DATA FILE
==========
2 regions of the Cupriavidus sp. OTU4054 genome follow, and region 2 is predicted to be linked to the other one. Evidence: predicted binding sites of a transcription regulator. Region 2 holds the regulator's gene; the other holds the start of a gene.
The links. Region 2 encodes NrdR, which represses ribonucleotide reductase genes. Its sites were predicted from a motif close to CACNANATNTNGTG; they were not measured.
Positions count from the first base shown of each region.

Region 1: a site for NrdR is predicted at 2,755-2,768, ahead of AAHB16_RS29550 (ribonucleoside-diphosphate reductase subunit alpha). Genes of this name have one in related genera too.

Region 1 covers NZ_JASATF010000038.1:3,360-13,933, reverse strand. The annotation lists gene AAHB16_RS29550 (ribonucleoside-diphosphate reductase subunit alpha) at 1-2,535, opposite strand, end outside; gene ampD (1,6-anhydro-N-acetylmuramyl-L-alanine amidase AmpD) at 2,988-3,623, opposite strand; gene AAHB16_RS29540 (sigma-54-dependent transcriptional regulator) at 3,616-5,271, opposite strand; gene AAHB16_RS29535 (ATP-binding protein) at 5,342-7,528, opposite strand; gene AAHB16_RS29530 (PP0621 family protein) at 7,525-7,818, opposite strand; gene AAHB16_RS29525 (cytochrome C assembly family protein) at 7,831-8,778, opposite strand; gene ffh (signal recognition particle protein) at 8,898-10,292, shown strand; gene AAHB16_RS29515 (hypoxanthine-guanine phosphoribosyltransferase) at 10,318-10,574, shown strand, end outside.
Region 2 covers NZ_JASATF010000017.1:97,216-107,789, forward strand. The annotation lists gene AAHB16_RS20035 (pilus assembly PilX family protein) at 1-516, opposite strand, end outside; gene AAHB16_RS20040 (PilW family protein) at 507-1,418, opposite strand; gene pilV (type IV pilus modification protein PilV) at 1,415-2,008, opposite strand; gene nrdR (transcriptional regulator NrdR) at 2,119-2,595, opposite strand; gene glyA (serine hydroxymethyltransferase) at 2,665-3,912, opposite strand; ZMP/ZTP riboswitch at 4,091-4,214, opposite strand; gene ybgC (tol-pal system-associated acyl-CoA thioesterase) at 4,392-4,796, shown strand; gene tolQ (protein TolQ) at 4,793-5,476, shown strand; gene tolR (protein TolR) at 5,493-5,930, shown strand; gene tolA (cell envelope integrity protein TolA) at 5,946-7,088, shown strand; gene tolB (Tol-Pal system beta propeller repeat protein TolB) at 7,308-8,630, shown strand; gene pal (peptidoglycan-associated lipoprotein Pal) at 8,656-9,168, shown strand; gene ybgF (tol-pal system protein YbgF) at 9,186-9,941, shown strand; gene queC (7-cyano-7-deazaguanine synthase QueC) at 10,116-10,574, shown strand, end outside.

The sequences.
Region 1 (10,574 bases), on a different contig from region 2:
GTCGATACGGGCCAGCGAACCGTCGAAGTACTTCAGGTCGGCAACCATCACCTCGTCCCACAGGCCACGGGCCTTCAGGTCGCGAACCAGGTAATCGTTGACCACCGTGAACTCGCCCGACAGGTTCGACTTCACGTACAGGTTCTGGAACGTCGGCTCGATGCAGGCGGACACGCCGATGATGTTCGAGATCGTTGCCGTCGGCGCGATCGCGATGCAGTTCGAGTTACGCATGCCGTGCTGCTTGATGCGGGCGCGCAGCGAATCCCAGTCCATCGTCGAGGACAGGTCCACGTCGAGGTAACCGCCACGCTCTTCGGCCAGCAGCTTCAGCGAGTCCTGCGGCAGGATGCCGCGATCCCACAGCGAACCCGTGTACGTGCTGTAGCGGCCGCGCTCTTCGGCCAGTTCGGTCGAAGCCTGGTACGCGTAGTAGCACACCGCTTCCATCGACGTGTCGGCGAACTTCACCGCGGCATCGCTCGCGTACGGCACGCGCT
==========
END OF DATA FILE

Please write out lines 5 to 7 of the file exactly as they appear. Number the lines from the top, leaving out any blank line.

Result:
Region 1 covers NZ_JASATF010000038.1:3,360-13,933, reverse strand. The annotation lists gene AAHB16_RS29550 (ribonucleoside-diphosphate reductase subunit alpha) at 1-2,535, opposite strand, end outside; gene ampD (1,6-anhydro-N-acetylmuramyl-L-alanine amidase AmpD) at 2,988-3,623, opposite strand; gene AAHB16_RS29540 (sigma-54-dependent transcriptional regulator) at 3,616-5,271, opposite strand; gene AAHB16_RS29535 (ATP-binding protein) at 5,342-7,528, opposite strand; gene AAHB16_RS29530 (PP0621 family protein) at 7,525-7,818, opposite strand; gene AAHB16_RS29525 (cytochrome C assembly family protein) at 7,831-8,778, opposite strand; gene ffh (signal recognition particle protein) at 8,898-10,292, shown strand; gene AAHB16_RS29515 (hypoxanthine-guanine phosphoribosyltransferase) at 10,318-10,574, shown strand, end outside.
Region 2 covers NZ_JASATF010000017.1:97,216-107,789, forward strand. The annotation lists gene AAHB16_RS20035 (pilus assembly PilX family protein) at 1-516, opposite strand, end outside; gene AAHB16_RS20040 (PilW family protein) at 507-1,418, opposite strand; gene pilV (type IV pilus modification protein PilV) at 1,415-2,008, opposite strand; gene nrdR (transcriptional regulator NrdR) at 2,119-2,595, opposite strand; gene glyA (serine hydroxymethyltransferase) at 2,665-3,912, opposite strand; ZMP/ZTP riboswitch at 4,091-4,214, opposite strand; gene ybgC (tol-pal system-associated acyl-CoA thioesterase) at 4,392-4,796, shown strand; gene tolQ (protein TolQ) at 4,793-5,476, shown strand; gene tolR (protein TolR) at 5,493-5,930, shown strand; gene tolA (cell envelope integrity protein TolA) at 5,946-7,088, shown strand; gene tolB (Tol-Pal system beta propeller repeat protein TolB) at 7,308-8,630, shown strand; gene pal (peptidoglycan-associated lipoprotein Pal) at 8,656-9,168, shown strand; gene ybgF (tol-pal system protein YbgF) at 9,186-9,941, shown strand; gene queC (7-cyano-7-deazaguanine synthase QueC) at 10,116-10,574, shown strand, end outside.

The sequences.